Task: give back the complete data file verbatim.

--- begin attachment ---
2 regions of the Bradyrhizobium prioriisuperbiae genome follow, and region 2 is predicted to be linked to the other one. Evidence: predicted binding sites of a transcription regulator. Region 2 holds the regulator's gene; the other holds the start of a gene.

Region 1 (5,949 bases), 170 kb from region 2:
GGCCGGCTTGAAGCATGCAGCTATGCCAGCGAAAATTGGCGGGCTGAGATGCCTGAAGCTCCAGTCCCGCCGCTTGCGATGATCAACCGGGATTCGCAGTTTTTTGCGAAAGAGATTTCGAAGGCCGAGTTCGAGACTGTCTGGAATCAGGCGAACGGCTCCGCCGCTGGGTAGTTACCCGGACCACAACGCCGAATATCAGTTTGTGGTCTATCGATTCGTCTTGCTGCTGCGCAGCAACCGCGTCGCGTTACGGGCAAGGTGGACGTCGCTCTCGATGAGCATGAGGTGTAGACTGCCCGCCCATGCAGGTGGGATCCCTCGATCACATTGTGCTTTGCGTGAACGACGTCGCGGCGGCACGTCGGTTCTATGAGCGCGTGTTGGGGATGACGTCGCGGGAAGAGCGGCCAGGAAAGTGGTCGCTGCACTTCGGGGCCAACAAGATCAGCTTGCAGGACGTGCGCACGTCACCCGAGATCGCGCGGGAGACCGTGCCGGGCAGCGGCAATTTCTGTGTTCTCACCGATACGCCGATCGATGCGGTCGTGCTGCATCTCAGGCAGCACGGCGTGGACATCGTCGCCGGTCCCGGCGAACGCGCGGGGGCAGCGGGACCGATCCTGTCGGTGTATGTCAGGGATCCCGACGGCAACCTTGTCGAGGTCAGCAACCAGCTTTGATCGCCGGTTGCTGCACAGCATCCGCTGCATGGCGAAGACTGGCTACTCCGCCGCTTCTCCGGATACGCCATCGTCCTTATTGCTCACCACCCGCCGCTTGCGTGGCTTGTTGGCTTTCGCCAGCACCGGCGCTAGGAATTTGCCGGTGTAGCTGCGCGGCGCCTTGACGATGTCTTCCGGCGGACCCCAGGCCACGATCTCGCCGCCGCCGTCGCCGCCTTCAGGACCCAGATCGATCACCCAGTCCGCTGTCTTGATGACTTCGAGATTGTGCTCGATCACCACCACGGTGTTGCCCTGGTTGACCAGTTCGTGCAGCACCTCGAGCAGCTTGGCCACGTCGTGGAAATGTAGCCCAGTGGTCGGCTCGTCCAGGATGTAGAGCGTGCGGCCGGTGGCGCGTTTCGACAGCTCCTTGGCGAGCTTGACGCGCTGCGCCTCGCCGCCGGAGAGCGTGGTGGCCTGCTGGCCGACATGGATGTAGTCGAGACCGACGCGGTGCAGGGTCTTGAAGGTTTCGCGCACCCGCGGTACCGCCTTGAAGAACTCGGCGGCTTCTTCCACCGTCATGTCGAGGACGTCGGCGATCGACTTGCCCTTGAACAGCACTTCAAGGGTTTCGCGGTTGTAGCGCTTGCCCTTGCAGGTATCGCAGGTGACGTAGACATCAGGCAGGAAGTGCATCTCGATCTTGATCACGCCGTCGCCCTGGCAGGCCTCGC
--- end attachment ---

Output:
2 regions of the Bradyrhizobium prioriisuperbiae genome follow, and region 2 is predicted to be linked to the other one. Evidence: predicted binding sites of a transcription regulator. Region 2 holds the regulator's gene; the other holds the start of a gene.

Region 1 (5,949 bases), 170 kb from region 2:
GGCCGGCTTGAAGCATGCAGCTATGCCAGCGAAAATTGGCGGGCTGAGATGCCTGAAGCTCCAGTCCCGCCGCTTGCGATGATCAACCGGGATTCGCAGTTTTTTGCGAAAGAGATTTCGAAGGCCGAGTTCGAGACTGTCTGGAATCAGGCGAACGGCTCCGCCGCTGGGTAGTTACCCGGACCACAACGCCGAATATCAGTTTGTGGTCTATCGATTCGTCTTGCTGCTGCGCAGCAACCGCGTCGCGTTACGGGCAAGGTGGACGTCGCTCTCGATGAGCATGAGGTGTAGACTGCCCGCCCATGCAGGTGGGATCCCTCGATCACATTGTGCTTTGCGTGAACGACGTCGCGGCGGCACGTCGGTTCTATGAGCGCGTGTTGGGGATGACGTCGCGGGAAGAGCGGCCAGGAAAGTGGTCGCTGCACTTCGGGGCCAACAAGATCAGCTTGCAGGACGTGCGCACGTCACCCGAGATCGCGCGGGAGACCGTGCCGGGCAGCGGCAATTTCTGTGTTCTCACCGATACGCCGATCGATGCGGTCGTGCTGCATCTCAGGCAGCACGGCGTGGACATCGTCGCCGGTCCCGGCGAACGCGCGGGGGCAGCGGGACCGATCCTGTCGGTGTATGTCAGGGATCCCGACGGCAACCTTGTCGAGGTCAGCAACCAGCTTTGATCGCCGGTTGCTGCACAGCATCCGCTGCATGGCGAAGACTGGCTACTCCGCCGCTTCTCCGGATACGCCATCGTCCTTATTGCTCACCACCCGCCGCTTGCGTGGCTTGTTGGCTTTCGCCAGCACCGGCGCTAGGAATTTGCCGGTGTAGCTGCGCGGCGCCTTGACGATGTCTTCCGGCGGACCCCAGGCCACGATCTCGCCGCCGCCGTCGCCGCCTTCAGGACCCAGATCGATCACCCAGTCCGCTGTCTTGATGACTTCGAGATTGTGCTCGATCACCACCACGGTGTTGCCCTGGTTGACCAGTTCGTGCAGCACCTCGAGCAGCTTGGCCACGTCGTGGAAATGTAGCCCAGTGGTCGGCTCGTCCAGGATGTAGAGCGTGCGGCCGGTGGCGCGTTTCGACAGCTCCTTGGCGAGCTTGACGCGCTGCGCCTCGCCGCCGGAGAGCGTGGTGGCCTGCTGGCCGACATGGATGTAGTCGAGACCGACGCGGTGCAGGGTCTTGAAGGTTTCGCGCACCCGCGGTACCGCCTTGAAGAACTCGGCGGCTTCTTCCACCGTCATGTCGAGGACGTCGGCGATCGACTTGCCCTTGAACAGCACTTCAAGGGTTTCGCGGTTGTAGCGCTTGCCCTTGCAGGTATCGCAGGTGACGTAGACATCAGGCAGGAAGTGCATCTCGATCTTGATCACGCCGTCGCCCTGGCAGGCCTCGC